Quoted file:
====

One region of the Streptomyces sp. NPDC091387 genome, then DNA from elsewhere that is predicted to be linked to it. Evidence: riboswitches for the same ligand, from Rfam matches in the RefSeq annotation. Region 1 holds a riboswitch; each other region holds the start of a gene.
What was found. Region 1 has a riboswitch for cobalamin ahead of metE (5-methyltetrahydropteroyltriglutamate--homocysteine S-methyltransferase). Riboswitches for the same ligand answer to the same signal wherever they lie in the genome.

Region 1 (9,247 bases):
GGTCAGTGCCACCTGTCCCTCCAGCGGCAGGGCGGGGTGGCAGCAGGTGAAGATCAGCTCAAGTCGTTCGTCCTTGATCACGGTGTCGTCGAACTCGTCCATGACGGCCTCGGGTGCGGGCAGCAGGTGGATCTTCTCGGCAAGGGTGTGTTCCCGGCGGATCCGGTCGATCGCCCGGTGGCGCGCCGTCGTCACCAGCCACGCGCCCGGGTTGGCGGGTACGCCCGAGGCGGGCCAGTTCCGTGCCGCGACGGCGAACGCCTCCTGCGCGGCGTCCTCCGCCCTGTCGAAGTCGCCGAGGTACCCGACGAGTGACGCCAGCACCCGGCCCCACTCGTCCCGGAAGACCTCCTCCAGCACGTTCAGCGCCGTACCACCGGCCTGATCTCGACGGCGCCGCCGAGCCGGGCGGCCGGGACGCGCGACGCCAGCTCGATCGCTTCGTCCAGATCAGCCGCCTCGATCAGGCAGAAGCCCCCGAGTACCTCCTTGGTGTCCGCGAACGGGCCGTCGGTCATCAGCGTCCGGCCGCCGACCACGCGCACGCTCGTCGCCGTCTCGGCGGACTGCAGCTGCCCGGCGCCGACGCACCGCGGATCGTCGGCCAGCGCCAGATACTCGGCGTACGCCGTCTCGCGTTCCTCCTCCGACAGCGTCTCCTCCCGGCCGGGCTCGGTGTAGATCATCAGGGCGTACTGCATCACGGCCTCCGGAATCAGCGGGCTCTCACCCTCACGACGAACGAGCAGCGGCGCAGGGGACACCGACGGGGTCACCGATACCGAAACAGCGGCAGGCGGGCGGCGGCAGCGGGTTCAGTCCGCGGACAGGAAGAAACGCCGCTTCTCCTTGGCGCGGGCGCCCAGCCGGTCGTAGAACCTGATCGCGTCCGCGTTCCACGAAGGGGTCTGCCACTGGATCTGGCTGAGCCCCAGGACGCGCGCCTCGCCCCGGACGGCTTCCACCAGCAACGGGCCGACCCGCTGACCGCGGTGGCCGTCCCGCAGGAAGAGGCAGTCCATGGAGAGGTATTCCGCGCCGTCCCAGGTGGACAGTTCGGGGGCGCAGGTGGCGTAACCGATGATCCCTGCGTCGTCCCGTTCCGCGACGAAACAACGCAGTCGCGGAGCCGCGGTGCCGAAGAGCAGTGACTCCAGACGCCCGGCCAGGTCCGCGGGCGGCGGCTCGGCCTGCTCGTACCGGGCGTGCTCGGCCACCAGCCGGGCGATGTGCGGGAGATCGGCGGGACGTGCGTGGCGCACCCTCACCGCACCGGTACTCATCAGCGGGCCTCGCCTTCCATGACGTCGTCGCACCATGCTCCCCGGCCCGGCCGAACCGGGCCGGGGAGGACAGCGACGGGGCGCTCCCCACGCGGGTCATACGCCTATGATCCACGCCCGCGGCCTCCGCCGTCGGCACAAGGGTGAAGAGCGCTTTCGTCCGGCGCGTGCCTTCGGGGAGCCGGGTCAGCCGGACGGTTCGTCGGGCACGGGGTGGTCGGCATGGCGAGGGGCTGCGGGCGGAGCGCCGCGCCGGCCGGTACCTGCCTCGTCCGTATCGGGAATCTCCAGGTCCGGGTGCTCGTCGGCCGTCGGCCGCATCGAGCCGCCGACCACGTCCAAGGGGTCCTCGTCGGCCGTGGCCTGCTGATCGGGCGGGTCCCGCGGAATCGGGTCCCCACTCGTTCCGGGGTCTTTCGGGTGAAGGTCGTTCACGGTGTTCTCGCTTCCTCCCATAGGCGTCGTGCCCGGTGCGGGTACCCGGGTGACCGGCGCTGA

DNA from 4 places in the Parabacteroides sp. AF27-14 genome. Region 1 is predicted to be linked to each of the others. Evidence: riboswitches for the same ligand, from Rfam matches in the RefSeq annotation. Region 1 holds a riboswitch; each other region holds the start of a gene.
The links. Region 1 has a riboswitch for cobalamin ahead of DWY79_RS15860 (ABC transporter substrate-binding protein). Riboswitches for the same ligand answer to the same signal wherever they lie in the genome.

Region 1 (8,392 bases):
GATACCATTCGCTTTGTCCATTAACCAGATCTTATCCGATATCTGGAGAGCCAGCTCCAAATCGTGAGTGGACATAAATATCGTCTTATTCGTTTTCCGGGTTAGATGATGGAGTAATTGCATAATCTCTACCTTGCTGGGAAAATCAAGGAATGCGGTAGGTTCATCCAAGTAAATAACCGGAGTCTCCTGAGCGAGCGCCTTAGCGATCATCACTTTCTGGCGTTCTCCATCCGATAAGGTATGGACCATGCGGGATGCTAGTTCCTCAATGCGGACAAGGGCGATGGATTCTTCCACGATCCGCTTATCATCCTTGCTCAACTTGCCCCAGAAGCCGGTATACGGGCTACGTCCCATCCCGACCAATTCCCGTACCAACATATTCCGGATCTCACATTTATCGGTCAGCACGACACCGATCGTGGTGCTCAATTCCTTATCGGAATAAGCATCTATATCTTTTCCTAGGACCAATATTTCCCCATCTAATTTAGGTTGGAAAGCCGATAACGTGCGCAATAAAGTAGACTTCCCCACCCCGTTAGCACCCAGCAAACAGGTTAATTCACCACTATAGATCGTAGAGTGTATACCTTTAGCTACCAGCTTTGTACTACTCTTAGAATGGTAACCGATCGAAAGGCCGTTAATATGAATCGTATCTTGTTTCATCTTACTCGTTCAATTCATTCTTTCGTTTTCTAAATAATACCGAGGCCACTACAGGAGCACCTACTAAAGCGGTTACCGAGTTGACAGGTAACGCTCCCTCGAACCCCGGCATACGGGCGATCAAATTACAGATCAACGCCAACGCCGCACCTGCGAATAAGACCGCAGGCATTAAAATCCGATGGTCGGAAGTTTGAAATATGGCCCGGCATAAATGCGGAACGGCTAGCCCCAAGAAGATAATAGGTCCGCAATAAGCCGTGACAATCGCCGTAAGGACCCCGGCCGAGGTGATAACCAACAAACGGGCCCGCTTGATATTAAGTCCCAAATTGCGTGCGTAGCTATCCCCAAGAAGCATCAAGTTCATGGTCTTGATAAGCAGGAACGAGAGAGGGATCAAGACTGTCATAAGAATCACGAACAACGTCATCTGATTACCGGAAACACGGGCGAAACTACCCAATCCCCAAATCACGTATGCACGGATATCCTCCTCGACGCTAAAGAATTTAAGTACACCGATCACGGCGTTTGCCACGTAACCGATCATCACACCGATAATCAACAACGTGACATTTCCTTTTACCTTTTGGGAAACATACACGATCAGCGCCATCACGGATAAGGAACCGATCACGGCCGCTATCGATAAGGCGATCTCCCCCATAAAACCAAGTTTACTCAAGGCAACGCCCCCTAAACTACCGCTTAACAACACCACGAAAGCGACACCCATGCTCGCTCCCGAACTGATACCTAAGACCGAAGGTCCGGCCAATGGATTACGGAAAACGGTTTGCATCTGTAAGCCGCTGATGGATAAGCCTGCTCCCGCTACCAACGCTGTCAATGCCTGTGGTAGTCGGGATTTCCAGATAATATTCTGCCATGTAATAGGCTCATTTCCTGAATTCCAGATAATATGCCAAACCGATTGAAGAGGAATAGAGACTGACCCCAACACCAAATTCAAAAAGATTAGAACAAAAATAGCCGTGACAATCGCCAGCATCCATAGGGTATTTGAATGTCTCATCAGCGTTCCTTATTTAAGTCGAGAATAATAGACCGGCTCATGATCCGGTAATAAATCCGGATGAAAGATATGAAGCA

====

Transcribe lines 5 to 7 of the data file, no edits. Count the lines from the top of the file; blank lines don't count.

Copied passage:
DNA from 4 places in the Parabacteroides sp. AF27-14 genome. Region 1 is predicted to be linked to each of the others. Evidence: riboswitches for the same ligand, from Rfam matches in the RefSeq annotation. Region 1 holds a riboswitch; each other region holds the start of a gene.
The links. Region 1 has a riboswitch for cobalamin ahead of DWY79_RS15860 (ABC transporter substrate-binding protein). Riboswitches for the same ligand answer to the same signal wherever they lie in the genome.

Region 1 (8,392 bases):